Utopian World Championship

Stan Giess: Nature, Nurture and other thoughts about Utopia

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Many different kinds of societies and governments exist today. Each has its own unique history. Perhaps the particular history and circumstance necessary for a utopian society to be created has just not happened yet. This is certainly true in the sense that a Utopian society has not happened. But I hope that we are not relegated to waiting for some particular political circumstance to coincide with a particular state or expectation of a citizen population, perhaps also needing to coincide exactly with the availability of a charismatic figure capable using this unique situation to direct that society to a structure that leads to a Utopian society. If this is a gateway to Utopia, it is one that we might never stumble onto. I think our chances might be better, if the factors that would make a Utopian society possible are things about human nature that we could learn if we directed enough of our efforts that way.
We are not surprised that cancer was not cured 200 years ago, but if it is not understood and removed as a human threat in the next 100 years we probably would be. We can see that humanity's knowledge was not sufficient in the past to deal with the problem, but that now is it seems to be reaching the point where it will be able to make a definitive impact on the disease. Similarly the critical factors that determine the nature of a society are obviously not understood, or our societies would be better than they are. Sociology is the social science that studies human societies. It is not yet advanced enough to tell us the way to create Utopia. If we want to understand and solve society's problems we need for the science of sociology to reach a more advanced level.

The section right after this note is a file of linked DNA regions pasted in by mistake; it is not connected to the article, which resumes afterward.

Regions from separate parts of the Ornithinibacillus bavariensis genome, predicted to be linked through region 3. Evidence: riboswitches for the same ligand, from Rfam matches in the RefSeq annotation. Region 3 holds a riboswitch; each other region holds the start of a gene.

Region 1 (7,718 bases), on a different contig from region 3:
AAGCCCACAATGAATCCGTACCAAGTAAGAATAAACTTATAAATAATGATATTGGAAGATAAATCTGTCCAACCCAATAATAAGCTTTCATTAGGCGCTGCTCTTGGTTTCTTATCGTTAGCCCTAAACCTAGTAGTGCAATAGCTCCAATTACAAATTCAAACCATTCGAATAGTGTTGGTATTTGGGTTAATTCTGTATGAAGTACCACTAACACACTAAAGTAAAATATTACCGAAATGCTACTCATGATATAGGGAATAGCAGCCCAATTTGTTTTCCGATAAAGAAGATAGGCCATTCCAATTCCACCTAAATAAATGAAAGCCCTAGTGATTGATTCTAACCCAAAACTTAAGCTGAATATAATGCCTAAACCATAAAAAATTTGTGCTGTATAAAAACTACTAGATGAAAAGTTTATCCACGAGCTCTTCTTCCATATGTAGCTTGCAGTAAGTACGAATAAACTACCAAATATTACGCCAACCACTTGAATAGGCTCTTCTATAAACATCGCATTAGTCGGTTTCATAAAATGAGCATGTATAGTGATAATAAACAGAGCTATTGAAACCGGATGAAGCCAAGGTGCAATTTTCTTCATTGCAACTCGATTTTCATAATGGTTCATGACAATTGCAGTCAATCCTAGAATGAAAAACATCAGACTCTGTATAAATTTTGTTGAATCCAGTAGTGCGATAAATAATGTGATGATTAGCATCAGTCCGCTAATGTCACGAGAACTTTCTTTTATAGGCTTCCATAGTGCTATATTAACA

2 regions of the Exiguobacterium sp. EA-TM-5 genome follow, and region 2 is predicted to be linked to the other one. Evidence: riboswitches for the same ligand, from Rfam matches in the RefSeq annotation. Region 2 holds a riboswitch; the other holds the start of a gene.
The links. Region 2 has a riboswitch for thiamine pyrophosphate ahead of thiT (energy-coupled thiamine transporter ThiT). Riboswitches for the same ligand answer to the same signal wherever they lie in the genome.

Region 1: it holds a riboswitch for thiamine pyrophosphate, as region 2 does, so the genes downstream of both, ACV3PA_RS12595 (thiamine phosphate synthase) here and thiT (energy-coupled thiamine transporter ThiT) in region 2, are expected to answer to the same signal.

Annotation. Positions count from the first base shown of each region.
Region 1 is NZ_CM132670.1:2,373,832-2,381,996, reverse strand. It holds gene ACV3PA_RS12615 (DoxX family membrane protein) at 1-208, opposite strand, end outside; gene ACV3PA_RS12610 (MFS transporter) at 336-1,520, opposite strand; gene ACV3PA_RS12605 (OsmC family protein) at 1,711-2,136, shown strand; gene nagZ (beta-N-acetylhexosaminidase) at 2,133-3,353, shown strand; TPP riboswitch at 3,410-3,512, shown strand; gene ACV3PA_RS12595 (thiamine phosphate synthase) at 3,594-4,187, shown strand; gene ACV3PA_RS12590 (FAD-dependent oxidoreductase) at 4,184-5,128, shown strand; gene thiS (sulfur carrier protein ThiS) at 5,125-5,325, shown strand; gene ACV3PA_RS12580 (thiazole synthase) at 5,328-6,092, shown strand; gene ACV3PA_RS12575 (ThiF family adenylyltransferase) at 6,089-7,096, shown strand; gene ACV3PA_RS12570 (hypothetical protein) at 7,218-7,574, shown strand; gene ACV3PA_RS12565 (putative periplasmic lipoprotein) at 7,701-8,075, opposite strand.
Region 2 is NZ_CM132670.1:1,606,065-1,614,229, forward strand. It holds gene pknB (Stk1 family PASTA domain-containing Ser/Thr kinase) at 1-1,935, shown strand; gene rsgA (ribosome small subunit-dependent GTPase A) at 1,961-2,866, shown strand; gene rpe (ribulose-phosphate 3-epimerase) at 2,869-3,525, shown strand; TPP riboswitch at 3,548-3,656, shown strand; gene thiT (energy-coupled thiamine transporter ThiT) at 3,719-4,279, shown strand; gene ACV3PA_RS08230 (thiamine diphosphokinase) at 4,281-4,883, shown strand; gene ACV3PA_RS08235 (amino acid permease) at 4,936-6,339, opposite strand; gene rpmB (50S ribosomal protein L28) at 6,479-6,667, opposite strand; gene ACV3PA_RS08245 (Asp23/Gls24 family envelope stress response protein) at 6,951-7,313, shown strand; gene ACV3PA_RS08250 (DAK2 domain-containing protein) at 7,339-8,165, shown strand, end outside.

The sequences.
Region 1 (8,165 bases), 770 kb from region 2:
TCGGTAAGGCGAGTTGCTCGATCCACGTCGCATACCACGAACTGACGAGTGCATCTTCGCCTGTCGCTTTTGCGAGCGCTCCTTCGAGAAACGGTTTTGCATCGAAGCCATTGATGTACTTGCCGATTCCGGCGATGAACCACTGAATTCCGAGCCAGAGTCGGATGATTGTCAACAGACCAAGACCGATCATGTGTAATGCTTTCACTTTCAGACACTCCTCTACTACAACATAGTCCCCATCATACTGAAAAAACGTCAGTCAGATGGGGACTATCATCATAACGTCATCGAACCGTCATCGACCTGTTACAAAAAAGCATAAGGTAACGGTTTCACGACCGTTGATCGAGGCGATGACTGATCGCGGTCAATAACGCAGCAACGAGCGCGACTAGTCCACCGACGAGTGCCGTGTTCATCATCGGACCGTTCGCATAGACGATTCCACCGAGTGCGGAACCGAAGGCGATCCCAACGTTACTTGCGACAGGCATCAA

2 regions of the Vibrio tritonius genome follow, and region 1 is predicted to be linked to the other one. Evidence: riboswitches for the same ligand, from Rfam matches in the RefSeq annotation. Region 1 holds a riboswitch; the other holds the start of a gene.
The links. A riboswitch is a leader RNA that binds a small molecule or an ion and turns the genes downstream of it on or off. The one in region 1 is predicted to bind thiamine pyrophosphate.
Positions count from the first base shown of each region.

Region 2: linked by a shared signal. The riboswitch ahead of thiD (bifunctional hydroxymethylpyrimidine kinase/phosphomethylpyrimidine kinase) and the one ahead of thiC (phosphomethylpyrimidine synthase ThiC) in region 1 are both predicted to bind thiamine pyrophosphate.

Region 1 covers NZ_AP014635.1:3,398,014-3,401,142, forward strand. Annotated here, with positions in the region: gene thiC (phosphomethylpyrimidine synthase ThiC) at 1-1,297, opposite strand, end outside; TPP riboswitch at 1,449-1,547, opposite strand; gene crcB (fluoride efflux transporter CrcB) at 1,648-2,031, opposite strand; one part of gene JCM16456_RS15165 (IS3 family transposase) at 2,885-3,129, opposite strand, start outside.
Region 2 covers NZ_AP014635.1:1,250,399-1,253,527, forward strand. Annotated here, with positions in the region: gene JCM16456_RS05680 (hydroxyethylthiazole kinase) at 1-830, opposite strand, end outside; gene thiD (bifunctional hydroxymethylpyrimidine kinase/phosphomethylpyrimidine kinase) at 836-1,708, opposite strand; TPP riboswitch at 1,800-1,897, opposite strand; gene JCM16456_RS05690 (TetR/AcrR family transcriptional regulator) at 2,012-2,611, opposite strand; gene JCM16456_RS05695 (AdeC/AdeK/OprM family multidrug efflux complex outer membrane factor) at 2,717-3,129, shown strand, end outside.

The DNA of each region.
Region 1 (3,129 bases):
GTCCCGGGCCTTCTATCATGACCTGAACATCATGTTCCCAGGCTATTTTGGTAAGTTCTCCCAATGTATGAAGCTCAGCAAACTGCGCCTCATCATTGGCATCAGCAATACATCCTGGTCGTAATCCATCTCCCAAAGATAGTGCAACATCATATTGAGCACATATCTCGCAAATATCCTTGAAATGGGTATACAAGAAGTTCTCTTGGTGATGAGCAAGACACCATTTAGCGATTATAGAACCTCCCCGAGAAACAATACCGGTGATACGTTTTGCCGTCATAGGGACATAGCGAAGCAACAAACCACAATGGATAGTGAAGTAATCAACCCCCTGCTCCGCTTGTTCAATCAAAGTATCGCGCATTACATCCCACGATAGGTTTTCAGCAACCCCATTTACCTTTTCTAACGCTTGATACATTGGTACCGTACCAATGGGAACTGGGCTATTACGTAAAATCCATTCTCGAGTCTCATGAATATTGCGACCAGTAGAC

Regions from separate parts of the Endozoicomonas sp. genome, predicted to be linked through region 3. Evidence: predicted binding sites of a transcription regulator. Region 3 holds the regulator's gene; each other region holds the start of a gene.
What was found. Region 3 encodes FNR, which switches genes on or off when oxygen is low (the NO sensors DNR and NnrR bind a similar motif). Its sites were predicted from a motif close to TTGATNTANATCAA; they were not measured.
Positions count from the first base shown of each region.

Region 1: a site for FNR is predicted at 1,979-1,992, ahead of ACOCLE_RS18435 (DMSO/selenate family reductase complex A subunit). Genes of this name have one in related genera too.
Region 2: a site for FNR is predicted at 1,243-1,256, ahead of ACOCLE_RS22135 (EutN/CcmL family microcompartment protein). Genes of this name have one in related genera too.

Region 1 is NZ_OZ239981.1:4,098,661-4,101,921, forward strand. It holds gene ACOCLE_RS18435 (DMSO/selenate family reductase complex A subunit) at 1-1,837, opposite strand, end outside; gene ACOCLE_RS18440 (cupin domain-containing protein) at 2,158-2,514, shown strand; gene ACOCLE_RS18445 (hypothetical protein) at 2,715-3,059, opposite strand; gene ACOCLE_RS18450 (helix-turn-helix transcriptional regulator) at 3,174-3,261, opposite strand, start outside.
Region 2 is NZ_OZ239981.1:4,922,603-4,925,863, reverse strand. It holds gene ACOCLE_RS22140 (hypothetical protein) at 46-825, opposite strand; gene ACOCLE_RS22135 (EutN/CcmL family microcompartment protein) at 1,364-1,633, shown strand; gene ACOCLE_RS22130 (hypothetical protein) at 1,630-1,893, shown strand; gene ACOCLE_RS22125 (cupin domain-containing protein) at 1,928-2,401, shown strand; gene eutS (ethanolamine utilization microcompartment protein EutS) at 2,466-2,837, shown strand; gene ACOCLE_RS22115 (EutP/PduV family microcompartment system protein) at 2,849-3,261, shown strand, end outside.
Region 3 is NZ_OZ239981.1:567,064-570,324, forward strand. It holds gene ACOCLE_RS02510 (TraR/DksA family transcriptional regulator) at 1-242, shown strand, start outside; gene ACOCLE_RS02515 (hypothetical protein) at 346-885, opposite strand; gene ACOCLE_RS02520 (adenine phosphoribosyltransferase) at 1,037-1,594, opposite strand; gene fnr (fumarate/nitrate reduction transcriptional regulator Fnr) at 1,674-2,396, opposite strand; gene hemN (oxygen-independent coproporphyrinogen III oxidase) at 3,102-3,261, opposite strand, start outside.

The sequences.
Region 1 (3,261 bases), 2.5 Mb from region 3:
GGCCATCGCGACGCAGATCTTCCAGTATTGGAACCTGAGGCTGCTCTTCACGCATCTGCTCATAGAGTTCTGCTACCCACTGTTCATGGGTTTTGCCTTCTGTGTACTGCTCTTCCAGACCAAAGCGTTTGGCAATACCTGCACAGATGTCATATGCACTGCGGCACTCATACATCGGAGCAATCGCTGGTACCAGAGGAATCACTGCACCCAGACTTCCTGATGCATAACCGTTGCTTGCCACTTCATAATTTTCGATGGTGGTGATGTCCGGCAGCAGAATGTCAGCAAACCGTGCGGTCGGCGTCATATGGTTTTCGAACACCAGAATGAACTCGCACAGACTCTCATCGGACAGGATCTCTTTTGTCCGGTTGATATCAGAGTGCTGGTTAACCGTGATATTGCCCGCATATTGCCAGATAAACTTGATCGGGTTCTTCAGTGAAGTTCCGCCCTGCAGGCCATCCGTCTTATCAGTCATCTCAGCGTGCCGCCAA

Greatly improved knowledge of the workings of human societies will not be enough to guarantee our transformation into a Utopian society. If this knowledge is used by governments or political aspirants to increase the effectiveness of their propaganda or their political rhetoric, I don't think this is likely to be an improvement to society. Similarly if corporations use it to improve their public image or to increase the effectiveness of an ad campaign, society overall has probably not benefited. Commercial and political use of sociologists as consultants would be desirable if their goal was to make the decisions that are the most beneficial to society. I suspect that rarely if ever will corporations and politicians act altruistically.
Although sociological knowledge can be misused, it is not different than the other sciences in this respect. Given that is seems to have great potential for improving the quality of human societies, possibly leading to a permanent Utopian existence for all of humanity, it should be advanced as rapidly as possible. Having a world that is not at peace creates a cost to humanity in lives and injuries on the battlefield, but that also ripples back through society in so many ways that it is magnified to an incalculable level. We don't have a Utopian society for comparison, thus an objective measurement of, the value of living in a peaceful world vs. the existing one, multiplied by the total number of people alive, is not possible. But in casual terms I think it is accurately termed incalculable. Given the cost of not having world peace it should be one of the best funded areas of research, in the history of research.


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